Nordic voters buck trend in Europe’s social-democrat stronghold, Euronews poll signals

The town hall in Stockholm, Sweden
The town hall in Stockholm, Sweden Copyright AP Photo
Copyright AP Photo
By Jack Schickler
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Sweden, Denmark and Finland may be among the happiest nations on earth, but their voters don’t seem too content with Green or Liberal politicians.


Nordic nations are set to become the EU’s social-democrat stronghold in upcoming elections, according to exclusive polling produced by Ipsos for Euronews.

In each of Denmark, Sweden and Finland, social democrats are set to send the largest delegation, making the region something of a rarity in Europe, where it’s normally right-wing parties predicted to top the polls.

Meanwhile the rising support for the radical right seen across Europe won’t be reflected in the delegation of 51 MEPs sent by the three countries, according to the poll.

The Nordic bloc is set to lose its one ID Group MEP, from the Danish People’s Party, though that seat may be taken up instead by the Danish Democrats – a newcomer populist party yet to confirm an affiliation.

Slated to take place from 6-9 June 2024, upcoming elections to appoint 720 Members of the European Parliament are set to be one of the world’s biggest democratic exercises.

Euronews’ unprecedented survey interviewed 26,000 people in countries representing 96% of the EU population, including 1,000 in each of the three Nordic states.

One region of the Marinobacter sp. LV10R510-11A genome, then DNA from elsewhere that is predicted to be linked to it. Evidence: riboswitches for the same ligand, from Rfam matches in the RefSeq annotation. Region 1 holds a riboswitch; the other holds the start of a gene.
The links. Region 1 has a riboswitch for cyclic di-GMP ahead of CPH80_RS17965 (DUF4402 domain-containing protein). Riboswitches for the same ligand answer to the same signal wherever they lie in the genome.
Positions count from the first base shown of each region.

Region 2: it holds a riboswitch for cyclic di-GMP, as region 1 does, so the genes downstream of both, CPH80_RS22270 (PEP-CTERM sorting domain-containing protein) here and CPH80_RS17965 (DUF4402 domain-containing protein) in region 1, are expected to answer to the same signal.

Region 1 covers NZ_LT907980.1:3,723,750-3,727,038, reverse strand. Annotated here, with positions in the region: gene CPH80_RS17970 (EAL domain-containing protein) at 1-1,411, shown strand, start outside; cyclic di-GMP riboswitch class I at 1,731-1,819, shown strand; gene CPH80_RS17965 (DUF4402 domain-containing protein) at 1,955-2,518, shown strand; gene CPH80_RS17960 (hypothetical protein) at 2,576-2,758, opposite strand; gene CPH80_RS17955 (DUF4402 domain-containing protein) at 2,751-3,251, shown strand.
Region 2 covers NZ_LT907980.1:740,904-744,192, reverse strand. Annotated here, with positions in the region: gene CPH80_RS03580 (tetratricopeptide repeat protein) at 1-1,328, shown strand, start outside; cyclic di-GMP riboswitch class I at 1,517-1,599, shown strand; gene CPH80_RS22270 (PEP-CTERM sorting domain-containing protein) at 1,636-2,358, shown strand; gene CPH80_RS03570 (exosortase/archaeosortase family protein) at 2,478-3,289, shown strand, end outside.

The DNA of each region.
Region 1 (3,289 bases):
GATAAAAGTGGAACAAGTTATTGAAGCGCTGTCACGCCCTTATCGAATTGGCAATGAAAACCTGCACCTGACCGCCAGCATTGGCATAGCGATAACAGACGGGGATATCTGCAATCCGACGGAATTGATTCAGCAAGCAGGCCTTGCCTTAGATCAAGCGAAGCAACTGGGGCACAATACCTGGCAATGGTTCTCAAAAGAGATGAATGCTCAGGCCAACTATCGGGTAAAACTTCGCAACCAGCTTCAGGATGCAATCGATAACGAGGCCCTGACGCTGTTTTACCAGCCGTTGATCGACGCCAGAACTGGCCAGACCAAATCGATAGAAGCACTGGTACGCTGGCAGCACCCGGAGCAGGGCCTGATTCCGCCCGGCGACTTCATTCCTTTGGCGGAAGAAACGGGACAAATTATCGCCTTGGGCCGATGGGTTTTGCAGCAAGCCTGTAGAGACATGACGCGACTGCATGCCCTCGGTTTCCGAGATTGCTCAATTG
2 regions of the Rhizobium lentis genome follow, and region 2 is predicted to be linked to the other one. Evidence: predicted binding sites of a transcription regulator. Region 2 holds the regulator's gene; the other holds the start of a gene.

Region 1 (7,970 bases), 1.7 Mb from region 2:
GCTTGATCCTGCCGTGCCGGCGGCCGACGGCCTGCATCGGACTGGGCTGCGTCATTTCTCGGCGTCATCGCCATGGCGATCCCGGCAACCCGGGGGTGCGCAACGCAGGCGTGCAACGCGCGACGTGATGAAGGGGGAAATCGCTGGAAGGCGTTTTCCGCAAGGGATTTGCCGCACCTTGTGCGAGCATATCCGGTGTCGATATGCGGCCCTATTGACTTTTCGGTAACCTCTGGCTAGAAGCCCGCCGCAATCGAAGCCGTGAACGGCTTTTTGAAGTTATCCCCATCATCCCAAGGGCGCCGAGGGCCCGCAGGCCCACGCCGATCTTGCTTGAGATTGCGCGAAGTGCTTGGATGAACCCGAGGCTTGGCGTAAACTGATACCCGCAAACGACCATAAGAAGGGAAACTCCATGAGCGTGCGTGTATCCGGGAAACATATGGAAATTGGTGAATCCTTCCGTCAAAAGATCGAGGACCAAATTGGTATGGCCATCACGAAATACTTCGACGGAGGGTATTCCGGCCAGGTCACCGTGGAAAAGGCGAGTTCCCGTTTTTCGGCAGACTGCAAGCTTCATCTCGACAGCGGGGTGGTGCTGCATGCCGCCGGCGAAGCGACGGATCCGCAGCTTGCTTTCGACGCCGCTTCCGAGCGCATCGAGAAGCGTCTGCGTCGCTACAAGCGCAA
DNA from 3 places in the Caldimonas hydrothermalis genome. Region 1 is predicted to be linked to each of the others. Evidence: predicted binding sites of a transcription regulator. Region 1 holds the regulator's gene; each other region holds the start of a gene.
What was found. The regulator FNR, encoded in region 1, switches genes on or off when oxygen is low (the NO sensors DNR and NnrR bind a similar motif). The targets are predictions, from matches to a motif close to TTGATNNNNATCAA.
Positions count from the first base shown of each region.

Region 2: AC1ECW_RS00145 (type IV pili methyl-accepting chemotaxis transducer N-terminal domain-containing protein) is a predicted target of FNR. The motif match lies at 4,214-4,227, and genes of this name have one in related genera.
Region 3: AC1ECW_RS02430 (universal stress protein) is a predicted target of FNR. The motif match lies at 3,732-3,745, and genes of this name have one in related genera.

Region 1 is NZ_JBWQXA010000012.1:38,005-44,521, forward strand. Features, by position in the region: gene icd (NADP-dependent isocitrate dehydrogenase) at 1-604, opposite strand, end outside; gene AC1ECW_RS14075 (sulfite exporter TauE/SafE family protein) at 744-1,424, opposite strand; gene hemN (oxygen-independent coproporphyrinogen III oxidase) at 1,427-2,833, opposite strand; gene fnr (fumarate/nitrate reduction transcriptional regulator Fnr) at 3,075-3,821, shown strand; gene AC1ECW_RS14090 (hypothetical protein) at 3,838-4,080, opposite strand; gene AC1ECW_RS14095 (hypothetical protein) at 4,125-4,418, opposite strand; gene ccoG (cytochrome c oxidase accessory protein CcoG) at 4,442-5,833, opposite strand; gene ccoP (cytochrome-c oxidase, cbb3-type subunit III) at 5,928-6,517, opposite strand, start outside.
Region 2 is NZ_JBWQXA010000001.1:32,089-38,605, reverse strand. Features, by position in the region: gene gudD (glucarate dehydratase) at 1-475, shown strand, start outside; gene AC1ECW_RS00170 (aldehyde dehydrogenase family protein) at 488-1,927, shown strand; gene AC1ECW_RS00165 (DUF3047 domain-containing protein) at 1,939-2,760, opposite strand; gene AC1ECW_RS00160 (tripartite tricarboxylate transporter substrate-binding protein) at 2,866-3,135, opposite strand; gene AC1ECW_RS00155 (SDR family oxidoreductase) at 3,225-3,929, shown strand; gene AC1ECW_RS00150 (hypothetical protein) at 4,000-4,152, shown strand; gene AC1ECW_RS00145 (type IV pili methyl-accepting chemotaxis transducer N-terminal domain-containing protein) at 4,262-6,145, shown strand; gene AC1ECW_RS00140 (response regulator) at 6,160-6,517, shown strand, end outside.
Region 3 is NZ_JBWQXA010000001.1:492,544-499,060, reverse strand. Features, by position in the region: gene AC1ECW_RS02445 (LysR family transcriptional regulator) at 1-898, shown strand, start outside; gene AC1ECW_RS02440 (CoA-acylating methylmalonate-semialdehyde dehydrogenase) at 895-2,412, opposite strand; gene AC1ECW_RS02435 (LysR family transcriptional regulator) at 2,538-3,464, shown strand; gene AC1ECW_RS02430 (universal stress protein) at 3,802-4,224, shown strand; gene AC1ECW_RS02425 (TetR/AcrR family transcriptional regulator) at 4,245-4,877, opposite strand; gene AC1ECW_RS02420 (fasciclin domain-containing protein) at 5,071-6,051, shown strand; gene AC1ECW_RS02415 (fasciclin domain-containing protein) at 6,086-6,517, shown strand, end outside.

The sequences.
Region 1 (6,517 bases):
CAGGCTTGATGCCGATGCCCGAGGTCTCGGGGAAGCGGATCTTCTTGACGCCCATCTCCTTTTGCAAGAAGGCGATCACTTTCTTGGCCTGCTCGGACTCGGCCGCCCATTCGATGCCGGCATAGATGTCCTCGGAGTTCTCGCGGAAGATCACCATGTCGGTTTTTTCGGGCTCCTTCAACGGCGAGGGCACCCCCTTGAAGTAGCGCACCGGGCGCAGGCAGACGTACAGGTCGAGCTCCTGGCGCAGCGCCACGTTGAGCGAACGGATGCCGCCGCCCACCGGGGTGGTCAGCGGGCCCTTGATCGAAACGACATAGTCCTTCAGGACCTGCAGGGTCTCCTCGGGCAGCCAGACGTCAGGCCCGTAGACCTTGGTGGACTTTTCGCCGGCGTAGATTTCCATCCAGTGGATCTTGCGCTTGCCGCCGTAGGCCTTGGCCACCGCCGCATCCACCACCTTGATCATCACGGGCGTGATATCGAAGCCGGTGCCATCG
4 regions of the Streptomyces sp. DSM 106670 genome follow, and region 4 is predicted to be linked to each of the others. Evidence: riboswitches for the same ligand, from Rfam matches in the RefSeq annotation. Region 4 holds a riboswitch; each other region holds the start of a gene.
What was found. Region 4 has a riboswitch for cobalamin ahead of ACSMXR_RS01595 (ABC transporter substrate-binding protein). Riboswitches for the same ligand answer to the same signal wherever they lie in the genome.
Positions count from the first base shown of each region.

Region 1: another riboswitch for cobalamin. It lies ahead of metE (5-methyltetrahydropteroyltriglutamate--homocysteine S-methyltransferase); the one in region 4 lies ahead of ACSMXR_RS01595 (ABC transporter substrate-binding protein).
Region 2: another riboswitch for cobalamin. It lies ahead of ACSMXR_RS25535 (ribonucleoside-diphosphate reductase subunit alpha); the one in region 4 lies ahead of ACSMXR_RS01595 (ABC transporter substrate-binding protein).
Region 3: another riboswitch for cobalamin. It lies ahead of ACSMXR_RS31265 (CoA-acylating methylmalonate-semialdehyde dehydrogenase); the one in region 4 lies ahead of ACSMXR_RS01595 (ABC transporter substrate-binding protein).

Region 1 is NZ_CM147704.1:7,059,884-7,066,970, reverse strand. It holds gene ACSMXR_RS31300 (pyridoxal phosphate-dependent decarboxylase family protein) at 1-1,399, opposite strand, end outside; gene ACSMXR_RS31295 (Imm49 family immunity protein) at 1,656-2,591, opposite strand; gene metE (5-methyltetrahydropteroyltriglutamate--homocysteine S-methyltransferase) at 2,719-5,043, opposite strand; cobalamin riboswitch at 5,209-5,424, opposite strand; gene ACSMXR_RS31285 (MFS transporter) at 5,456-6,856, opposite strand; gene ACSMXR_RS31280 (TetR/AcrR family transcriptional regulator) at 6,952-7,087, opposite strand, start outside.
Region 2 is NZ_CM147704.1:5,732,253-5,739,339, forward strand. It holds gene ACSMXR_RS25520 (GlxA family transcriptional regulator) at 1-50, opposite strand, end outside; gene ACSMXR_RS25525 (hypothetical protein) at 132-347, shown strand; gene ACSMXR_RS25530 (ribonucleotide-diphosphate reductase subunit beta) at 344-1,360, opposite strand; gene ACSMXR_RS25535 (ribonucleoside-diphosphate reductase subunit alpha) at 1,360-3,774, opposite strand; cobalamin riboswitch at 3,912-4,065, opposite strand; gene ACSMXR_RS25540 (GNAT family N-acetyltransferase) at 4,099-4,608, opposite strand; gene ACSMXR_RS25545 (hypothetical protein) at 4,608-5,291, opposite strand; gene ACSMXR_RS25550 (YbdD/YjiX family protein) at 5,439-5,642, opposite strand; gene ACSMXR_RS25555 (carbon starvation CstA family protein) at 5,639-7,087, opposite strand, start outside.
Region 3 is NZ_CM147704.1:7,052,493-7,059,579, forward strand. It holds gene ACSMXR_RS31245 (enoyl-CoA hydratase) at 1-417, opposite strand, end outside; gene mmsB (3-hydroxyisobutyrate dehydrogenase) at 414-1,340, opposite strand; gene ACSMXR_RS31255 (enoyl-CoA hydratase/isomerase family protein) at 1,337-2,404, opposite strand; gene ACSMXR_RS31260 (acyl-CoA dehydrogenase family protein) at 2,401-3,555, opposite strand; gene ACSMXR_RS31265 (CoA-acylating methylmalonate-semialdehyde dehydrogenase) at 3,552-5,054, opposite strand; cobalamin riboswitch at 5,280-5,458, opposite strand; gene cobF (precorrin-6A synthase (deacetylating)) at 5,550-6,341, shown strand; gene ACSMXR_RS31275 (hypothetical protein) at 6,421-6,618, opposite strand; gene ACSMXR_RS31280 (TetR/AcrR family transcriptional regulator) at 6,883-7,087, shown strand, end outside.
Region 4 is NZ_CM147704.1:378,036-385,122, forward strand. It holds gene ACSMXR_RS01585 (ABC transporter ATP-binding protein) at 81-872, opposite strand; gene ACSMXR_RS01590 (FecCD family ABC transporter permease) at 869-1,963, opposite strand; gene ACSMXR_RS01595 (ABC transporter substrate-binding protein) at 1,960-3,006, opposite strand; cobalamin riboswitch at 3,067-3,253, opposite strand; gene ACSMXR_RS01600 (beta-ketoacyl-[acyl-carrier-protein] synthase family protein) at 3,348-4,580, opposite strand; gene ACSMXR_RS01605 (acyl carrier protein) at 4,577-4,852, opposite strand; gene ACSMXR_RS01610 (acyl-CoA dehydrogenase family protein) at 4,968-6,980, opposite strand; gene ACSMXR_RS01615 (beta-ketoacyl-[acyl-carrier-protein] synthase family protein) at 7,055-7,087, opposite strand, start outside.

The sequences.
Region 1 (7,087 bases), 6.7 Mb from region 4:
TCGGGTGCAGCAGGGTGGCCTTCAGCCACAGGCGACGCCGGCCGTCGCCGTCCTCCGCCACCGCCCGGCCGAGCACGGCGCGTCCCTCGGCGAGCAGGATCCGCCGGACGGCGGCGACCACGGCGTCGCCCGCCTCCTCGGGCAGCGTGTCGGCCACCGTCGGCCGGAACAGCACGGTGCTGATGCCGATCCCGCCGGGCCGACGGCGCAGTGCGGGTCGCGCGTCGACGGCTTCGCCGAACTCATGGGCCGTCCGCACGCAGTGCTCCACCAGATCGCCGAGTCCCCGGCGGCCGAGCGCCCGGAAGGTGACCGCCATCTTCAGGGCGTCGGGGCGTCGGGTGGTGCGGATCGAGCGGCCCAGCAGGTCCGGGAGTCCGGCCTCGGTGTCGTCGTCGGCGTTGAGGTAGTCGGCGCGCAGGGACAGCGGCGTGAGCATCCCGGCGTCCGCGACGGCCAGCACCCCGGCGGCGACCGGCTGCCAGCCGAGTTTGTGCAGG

Results show that – while those three nations may be the world’s happiest, according to a recent report from Gallup and Oxford University – its voters aren’t so content.

Nordic voters are set to punish the pro-European Green and Liberal parties, whose MEP total is set to plunge from 20 to 13, according to the first-of-its-kind pan-European poll.

Liberal coalition Renew is set to lose one MEP in Sweden, two in Denmark, and one in Finland, the poll said. Meanwhile Finland’s Green League could lose two lawmakers for the next five-year term, and its Swedish counterpart one.

That echoes wider trends seen across Europe, where voters are set to abandon parties such as Emmanuel Macron’s Renaissance Party, and the governing German Greens.

Headline figures mask uncertainty: particularly over Denmark’s Liberal Alliance, a longstanding party that currently has no MEPs, but is now predicted to claim two. Ipsos places it among the centre-right EPP, given reports of the preferences of its lead candidate Henrik Dahl, but it has previously been associated with Renew.

And the politics of all three countries are highly splintered. Denmark’s 15 MEPs are set to be distributed among a remarkable nine parties, and Sweden’s among eight, the poll suggested. In total, ten Nordic parties could end up sending delegations consisting of just a single MEP.

CORRECTION (21 March, 14:15 CET): Corrects name of Liberal Alliance party.

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